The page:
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Saab Global

‘True ballistic’ training for true battle readiness

6 min read + Video

Not all military laser-training systems are equal. While some are unable to accurately recreate the way that weapons and ammunition work, Saab’s advanced BT46 technology delivers a ‘true ballistic’ experience that prepares soldiers for combat.

Laser weapons are a common theme in science fiction movies. When the hero of the film pulls the trigger of his laser blaster, a beam shoots out of the barrel at the speed of light, instantly neutralising the bad guy.

It makes for great entertainment, but it has very little to do with the way that today’s ground-combat weapons work. In the real world, it can take seconds from the time that a soldier pulls the trigger on his rifle or shoulder-fired weapon to the moment that the round arrives at its destination. Real rounds are subject to gravity from the instant they are fired – and the enemy that they are directed at can move unexpectedly. Factors like wind and ambient temperature can all have a big influence on their trajectory.

Unfortunately, the laser-based training systems used by some of the world’s most powerful armed forces teach soldiers that their regular weapons behave just like laser guns. They are designed to record a direct ‘hit’ as long as the user of a weapon is pointing directly at the sensor on his opponent’s uniform at the exact instant that he pulls the trigger. There’s no lag time or accounting for the target moving. The system acts as if all projectiles can travel at the speed of light. And instead of gaining an understanding of the strengths and limitations of their weapons, soldiers gain unrealistic expectations – and habits that could be fatal in the heat of battle.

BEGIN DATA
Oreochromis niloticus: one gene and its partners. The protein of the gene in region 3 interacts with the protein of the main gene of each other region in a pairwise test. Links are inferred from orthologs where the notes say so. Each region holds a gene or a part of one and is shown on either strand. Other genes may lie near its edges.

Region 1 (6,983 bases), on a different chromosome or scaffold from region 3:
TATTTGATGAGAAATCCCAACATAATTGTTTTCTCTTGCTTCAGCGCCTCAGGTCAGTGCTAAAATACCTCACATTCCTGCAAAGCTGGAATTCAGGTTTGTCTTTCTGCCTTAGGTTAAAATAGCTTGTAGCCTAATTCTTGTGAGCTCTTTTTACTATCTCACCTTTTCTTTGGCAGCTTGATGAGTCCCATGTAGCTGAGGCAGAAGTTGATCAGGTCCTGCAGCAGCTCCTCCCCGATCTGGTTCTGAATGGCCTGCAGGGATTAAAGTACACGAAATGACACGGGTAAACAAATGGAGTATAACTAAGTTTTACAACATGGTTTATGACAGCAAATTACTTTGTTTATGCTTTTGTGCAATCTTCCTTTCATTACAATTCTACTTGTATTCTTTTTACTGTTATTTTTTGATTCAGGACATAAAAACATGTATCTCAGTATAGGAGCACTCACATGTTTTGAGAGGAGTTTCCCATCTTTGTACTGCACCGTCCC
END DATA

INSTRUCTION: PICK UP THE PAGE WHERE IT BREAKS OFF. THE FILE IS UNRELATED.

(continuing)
Advanced military laser-training

Thankfully, not all laser training systems are created the same way. Saab’s BT46 technology, for examples, relies on powerful ballistics computers and gyros to accurately mimic the path of real world projectiles. The result is a far more realistic ‘true ballistic’ experience that reinforces good firearms habits rather than bad ones.


So how was the system developed? And what advantages does a true ballistic training method bring to soldiers in the battlefield. Counting ‘hits’ and assessing the success of soldiers engaging in field exercises has long been a feature of good military training. 

Prior to the advent of modern systems, it was the job of supervising officers to walk around while an exercise was in progress, assessing whether each soldier had hit their intended target. Such an approach had extreme limitations and was often frustrating for exercise participants. Supervising officers would often make the wrong call and could easily not be present when important shots were fired.

A big breakthrough came in the late 1970s when the US Army developed the first ever laser-based training system. Laser modules were mounted to the barrels of soldiers weapons, along with a blank firing adaptor. Each participant in the exercise wore an integrated receiver consisting of sensors on the helmet and vest. When a soldier pulled the trigger of his weapon, a blank cartridge fired and a laser was emitted from the barrel of his weapon. If the laser struck a sensor on the enemy, a hit was recorded and a beep sounded.